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Posted: Jan 22, 2007
Nanowire growth through ion beams
(Nanowerk Spotlight) Nanowires are expected to play an important role in the emerging fields of nanoelectronics and nanooptics. In particular, the permanently growing complexity of integrated circuit designs requires a further reduction of the size of IC components that nanowires could facilitate. Nanowires are also a possible candidate for future functional nanostructures in plasmonic devices, i.e. for information (light) propagation and manipulation below the optical diffraction limit. For these purposes, cobalt disilicide (CoSi2) is a very promising contact material due to its extremely useful properties such as low resistance, its metallic behavior, its low lattice mismatch to Si of only -1.2%. the plasmon wavelength of 1.2 µm, and its compatibility with modern silicon technology. Many efforts have been made to fabricate silicide nanowires employing the bottom-up approach without elaborate microlithography. Researchers in Germany now have demonstrated a promising technique that allows the defect-induced formation and placing of cobalt disilicide nanowires by focused ion beam synthesis in silicon directly where it is needed.
Focused ion beam (FIB) systems have been produced commercially for approximately ten years, primarily for large semiconductor manufacturers. FIB systems operate in a similar fashion to a scanning electron microscope except, rather than a beam of electrons and as the name implies, FIB systems use a finely focused beam of metal ions (mostly gallium) that can be operated at low beam currents for imaging or high beam currents for site specific sputtering or milling.
In contrast to the usually applied gallium liquid metal ion sources (LMIS), alloy based LMIS provide different ion species and open a broad field of new FIB applications. The researchers in Germany used a combination of a high resolution FIB (top–down approach) and self organization processes during ion beam synthesis (bottom–up approach) to fabricate CoSi2 nanowires in silicon. The obtained nanowires are 10-20 nm in diameter and several micrometers long.
"FIB technology provides a tool that allows us to work on the surface of a material up to 50 nm in depth and to deposit atoms at that depth from which the nanowires are later formed" Dr. Lothar Bischoff explains to Nanowerk. "We are now able to precisely control position and length of nanowires with a diameter between 100 nm to 200 nm."
He points out that they still need to work on achieving better control over the growth of thinner nanowires. "By reducing the FIB dose, the self organisation process becomes more and more dominant, i.e. the nanowire growth starts in the trace but then follows the <110> direction of the silicon lattice due to energetic reasons."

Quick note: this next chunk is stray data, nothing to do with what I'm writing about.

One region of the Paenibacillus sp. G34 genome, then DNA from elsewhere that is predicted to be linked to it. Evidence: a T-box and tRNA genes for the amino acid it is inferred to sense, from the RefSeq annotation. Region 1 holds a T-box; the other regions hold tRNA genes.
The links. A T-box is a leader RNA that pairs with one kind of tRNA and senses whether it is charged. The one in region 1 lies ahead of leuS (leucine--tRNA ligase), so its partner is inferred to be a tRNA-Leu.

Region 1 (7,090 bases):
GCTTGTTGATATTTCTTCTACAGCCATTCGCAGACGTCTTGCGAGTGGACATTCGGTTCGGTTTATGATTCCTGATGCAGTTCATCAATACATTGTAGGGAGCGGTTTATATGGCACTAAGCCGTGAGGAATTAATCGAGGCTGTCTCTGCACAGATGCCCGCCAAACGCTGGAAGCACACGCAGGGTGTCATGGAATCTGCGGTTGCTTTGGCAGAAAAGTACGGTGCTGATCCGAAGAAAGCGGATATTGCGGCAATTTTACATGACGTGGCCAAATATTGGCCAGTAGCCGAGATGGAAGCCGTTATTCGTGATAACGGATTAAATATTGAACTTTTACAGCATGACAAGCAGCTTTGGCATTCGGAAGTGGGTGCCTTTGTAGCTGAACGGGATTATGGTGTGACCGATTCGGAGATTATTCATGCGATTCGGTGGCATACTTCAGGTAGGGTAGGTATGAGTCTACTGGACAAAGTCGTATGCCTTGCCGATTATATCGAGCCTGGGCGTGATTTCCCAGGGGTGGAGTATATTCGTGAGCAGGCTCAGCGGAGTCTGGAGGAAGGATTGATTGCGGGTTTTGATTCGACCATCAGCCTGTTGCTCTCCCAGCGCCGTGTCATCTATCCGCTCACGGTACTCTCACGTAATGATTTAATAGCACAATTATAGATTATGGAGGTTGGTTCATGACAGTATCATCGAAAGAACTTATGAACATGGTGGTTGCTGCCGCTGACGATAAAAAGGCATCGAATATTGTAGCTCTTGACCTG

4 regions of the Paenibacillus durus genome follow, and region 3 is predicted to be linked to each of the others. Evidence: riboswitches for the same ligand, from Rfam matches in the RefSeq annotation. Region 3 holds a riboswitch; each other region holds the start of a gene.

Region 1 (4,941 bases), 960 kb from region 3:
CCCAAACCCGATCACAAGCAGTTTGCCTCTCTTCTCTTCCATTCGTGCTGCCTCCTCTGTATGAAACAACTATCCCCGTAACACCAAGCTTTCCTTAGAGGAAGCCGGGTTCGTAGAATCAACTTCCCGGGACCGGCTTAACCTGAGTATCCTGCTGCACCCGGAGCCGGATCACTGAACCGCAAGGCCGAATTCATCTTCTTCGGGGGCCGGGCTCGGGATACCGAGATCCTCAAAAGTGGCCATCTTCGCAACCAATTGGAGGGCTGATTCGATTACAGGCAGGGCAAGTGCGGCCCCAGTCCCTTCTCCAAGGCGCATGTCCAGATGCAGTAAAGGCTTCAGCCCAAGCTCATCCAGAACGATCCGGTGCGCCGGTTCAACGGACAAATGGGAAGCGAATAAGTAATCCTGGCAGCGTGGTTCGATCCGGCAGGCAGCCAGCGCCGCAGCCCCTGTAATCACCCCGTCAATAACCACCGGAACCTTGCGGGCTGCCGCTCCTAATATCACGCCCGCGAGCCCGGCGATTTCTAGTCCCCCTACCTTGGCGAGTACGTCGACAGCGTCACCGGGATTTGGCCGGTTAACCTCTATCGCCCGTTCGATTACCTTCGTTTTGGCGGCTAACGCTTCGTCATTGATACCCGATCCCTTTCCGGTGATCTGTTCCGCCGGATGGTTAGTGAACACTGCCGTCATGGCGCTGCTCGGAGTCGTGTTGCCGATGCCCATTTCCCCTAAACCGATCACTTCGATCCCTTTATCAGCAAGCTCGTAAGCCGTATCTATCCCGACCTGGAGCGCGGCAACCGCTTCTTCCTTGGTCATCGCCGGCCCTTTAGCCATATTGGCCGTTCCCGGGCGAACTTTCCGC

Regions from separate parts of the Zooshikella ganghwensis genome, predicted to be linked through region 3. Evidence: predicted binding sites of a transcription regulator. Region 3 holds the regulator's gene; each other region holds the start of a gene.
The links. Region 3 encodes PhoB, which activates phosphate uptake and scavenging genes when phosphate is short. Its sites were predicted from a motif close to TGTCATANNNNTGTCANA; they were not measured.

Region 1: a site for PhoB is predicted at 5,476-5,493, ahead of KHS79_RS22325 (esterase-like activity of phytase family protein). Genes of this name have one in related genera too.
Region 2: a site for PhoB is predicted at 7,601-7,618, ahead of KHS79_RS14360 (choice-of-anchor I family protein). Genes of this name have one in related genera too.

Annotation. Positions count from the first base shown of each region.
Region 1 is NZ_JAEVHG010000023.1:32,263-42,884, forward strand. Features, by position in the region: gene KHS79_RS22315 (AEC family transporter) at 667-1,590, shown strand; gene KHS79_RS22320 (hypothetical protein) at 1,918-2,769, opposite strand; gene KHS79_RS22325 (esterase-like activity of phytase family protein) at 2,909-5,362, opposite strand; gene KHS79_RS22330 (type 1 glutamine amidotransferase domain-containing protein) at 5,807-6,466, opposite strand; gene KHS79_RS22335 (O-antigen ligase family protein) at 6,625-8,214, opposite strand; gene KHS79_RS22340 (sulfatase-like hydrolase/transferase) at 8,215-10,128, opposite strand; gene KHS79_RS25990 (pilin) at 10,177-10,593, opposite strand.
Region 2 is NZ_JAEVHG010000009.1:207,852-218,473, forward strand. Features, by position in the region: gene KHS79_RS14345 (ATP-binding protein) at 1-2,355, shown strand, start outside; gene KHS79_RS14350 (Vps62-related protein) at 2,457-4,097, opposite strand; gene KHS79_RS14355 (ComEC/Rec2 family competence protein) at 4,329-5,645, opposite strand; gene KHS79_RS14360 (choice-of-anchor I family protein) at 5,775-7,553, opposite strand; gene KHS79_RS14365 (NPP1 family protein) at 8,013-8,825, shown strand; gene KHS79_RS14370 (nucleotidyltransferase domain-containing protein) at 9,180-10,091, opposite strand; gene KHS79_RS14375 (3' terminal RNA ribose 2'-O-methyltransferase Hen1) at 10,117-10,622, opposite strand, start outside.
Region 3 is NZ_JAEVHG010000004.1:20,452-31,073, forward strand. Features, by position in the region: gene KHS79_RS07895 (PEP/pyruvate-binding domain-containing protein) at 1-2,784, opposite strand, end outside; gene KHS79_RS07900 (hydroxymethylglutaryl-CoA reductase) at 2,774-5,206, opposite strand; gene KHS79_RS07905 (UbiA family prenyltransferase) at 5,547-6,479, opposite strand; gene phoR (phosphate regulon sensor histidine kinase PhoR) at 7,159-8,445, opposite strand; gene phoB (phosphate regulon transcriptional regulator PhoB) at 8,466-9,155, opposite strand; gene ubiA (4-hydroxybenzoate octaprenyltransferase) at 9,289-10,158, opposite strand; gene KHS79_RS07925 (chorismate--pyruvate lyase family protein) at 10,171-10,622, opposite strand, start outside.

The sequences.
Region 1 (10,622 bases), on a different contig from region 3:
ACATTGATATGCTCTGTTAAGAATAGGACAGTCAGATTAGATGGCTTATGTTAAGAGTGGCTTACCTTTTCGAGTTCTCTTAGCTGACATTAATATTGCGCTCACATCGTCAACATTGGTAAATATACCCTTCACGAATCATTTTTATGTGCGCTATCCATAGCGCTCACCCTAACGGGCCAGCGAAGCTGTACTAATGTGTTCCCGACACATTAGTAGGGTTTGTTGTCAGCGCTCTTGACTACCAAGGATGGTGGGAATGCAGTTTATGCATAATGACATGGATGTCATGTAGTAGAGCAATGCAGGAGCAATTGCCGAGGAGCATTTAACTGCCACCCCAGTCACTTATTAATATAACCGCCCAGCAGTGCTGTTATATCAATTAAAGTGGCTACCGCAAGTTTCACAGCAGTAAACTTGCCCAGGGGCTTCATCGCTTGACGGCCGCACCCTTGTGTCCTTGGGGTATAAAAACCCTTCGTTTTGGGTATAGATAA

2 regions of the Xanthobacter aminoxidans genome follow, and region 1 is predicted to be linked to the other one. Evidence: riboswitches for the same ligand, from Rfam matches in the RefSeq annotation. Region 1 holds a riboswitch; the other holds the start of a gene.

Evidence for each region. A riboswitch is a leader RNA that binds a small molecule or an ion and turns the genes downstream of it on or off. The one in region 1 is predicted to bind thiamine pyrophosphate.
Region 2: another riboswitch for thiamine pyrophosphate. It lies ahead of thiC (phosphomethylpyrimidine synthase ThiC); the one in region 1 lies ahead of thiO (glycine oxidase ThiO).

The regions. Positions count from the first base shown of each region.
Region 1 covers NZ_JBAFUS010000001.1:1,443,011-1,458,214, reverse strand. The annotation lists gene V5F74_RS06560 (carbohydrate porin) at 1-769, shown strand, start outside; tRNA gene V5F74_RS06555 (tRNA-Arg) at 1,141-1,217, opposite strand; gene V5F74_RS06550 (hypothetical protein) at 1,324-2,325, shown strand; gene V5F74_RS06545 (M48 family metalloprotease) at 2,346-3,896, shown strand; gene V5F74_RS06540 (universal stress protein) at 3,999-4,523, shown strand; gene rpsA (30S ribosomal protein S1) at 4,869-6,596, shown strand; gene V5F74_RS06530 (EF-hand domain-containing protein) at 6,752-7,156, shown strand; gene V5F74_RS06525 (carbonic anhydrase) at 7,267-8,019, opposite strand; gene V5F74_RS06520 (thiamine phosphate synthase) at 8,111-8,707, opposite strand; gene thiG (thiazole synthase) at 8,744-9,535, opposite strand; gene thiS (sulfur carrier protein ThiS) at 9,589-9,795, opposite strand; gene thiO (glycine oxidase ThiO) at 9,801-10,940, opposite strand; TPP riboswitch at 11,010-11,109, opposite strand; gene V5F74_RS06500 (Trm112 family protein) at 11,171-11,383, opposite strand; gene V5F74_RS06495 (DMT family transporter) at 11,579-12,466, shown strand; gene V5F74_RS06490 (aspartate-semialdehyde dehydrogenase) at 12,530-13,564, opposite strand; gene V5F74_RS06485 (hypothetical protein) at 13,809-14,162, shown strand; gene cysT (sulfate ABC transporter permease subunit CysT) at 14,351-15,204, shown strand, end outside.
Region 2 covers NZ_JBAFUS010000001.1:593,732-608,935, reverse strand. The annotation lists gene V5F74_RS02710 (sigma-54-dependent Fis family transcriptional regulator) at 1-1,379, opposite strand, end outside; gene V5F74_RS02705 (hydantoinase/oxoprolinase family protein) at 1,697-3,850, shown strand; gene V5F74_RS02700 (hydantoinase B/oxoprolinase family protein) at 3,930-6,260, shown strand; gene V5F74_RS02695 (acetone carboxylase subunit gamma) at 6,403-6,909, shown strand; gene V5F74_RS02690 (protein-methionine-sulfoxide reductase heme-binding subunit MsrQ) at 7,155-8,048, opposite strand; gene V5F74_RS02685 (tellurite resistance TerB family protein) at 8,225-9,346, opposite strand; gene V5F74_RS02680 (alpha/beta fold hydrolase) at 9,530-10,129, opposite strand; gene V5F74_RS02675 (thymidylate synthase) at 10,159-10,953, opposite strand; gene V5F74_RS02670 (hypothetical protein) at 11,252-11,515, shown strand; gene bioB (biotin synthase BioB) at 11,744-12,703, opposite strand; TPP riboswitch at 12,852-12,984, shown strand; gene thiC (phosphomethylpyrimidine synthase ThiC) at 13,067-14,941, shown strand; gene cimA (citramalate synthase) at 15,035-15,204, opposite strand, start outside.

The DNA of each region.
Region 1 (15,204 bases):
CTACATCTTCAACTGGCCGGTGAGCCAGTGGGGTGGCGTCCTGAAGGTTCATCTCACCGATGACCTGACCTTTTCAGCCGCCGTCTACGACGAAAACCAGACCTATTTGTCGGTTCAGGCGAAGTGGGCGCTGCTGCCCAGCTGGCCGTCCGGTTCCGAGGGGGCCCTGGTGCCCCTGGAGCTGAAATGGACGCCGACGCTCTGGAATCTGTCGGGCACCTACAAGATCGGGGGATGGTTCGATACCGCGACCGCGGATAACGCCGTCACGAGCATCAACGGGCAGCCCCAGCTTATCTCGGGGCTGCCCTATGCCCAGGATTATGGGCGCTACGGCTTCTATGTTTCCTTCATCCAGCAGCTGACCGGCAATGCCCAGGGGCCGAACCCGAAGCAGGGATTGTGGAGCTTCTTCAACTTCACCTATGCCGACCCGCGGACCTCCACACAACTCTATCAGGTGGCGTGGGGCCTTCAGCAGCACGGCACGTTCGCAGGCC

CoSi2 nanowires in (111)-Si after 30 keV Ga+ FIB implantation and annealing at 1000°C for 30 min. (Reprinted with permission from American Institute of Physics)
"Our main field is the application of high resolution mass separated focused ion beams with a broad spectrum of projectile ions to the fabrication of nanostructures and nanowires" says Bischoff. "Therefore we use techniques such as ion milling, MO-CVD, templating, implantation and ion beam synthesis and defect creation. The combination of bottom-up as well as top-down-approaches, as demonstrated in our recent work, is a promising technique for a further reduction of the feature size of 1D nanostructures."
In a two step fabrication process the Rossendorf researchers first coated SiO2 samples with a 10 nm cobalt film on the rear side (this cobalt layer serves as a reservoir of cobalt atoms during annealing). In a second step, defects are introduced on the front of the sample through FIB implantation of cobalt as well as other ions. Already after 10 minutes of annealing at 1000°C short (200–500 nm) and 10–30 nm thin nanowires self-aligned along the (110) directions were observed independent on the kind of implanted ions. After 30 minutes annealing the wires reach several micrometers in length and 20–50 nm in diameter.
The stability and decay of the nanowires depend on misalignment of the FIB trace with respect to the Si crystal orientation and also on the thermal treatment regime. A small misalignment of the FIB trace of a few degrees leads to the decay of the CoSi2 nanowires into shorter parts and a larger deviation causes a chain of CoSi2 nanoparticles.
Bischoff points out that an advantage of their FIB technique is the ability to implant nanowires from various ion species, e.g. gold or platinum, in different material surfaces.
In a next step, Bischoff and his colleagues will try to combine their CoSi2 nanowires into more complex nanostructures.